The Atlantic’s position is that  terrorist screening’s “(possible) gain is not worth the cost”; However, this is ridiculous since the only alternative to pre-crime detection is post-crime analysis–where rather than try and prevent terrorist attacks, we let the terrorists commit their deadly deeds–and clean up the mess afterwards.

In an age, when terrorists will stop at nothing to hit their target and hit it hard and shoe and underwear bombs are serious issues and not late night comedy, we must invest in the technology tools like pre-crime screening to help us identify those who would do us harm, and continuously work to filter them out before they attack.

(Source Photo: here with attribution to Dan and Eric Sweeney)

iGlasses, Your Next Smartphone

Yesterday, a hyped-up video came out by Google on Project Glass.

Basically this is Star Trek-type glasses that provide everything that’s on your smartphone plus some augmented reality, where real world sensation is augmented with computer-generated information.

The video shows the glasses integrated with functionality for email/messaging/phones calls, photos/videos, music, reminders, weather, maps/directions, transportation updates, and more.

Aside from the integration into the glasses themselves, they really didn’t demonstrate any major new technologies–and was sort of disappointing actually.

It reminds of Google+, which came out and didn’t add anything much new over FaceBook, and hence hasn’t really caught on–copycatting just isn’t enough in the high-tech industry, where real innovation is what’s valued.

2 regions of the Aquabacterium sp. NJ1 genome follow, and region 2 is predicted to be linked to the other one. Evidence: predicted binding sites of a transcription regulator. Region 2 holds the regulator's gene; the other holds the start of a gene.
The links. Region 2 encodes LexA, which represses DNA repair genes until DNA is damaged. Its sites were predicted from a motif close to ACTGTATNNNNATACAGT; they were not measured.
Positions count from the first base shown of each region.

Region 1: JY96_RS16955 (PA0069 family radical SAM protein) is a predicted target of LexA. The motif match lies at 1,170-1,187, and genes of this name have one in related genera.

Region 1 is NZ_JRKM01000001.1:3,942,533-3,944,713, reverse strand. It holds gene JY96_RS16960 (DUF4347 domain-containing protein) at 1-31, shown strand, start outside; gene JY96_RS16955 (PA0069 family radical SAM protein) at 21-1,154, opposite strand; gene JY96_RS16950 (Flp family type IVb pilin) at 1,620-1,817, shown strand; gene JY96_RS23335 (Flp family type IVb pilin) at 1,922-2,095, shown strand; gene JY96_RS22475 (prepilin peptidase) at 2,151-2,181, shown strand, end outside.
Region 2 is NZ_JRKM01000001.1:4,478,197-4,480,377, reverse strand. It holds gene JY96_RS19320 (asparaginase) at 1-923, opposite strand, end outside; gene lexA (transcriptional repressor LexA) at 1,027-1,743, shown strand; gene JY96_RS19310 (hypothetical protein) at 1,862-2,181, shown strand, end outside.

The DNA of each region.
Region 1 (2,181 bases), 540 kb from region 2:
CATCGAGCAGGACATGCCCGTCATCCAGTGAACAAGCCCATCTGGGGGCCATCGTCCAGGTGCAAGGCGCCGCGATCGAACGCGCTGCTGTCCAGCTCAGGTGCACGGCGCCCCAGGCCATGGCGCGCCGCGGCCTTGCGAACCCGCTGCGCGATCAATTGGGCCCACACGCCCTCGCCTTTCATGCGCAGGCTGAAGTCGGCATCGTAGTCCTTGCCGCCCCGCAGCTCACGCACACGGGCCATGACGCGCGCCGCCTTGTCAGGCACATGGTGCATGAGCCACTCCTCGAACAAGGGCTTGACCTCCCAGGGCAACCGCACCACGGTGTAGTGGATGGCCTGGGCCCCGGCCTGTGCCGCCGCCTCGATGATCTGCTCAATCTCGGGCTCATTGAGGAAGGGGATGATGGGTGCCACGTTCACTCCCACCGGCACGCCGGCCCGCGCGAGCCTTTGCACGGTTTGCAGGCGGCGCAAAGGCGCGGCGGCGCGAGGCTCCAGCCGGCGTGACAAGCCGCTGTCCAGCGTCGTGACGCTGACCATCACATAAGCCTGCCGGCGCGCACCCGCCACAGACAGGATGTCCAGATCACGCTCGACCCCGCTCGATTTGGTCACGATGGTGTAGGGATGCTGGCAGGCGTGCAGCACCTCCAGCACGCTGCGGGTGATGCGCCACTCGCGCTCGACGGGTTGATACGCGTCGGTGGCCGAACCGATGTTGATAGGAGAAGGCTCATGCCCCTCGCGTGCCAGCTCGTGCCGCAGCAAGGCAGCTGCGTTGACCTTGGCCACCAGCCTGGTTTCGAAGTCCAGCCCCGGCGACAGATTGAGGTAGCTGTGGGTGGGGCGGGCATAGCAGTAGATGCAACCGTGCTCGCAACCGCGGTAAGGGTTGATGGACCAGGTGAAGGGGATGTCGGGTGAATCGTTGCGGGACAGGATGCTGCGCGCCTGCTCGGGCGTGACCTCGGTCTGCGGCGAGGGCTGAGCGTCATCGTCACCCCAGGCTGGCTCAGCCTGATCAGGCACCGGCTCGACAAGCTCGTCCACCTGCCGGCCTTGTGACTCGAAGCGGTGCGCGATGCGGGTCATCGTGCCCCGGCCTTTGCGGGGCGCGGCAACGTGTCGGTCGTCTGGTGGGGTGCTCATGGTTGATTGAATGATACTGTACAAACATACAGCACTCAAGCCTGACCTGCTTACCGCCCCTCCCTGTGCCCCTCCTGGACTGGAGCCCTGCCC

While I like the idea of more and better ways of getting the types of information and functionality that’s on your smartphone, I really don’t think glasses is the way to go.

Frankly, after having LASIK surgery more than 12 years ago, I am so happy not to have to wear those obtrusive frames on my face anymore, and I certainly wouldn’t want to go back.

I would envision having these functions either built microscopically into contact lens or projected by mini-wearable cameras in front of you as a true reality overlay–and I think Minority Report thought of that one first.

The only way that I would even consider wearing glasses for this was if Apple made them and called them iGlasses. 😉

Computer, Read This

Predicting_crime

In 2002, Tom Cruise waved his arms in swooping fashion to control his Pre-Crime fighting computer in Minority Report , and this was the tip of the iceberg when it comes to consumer interest in moving beyond the traditional keyboard, trackpads, and mice to control our technology.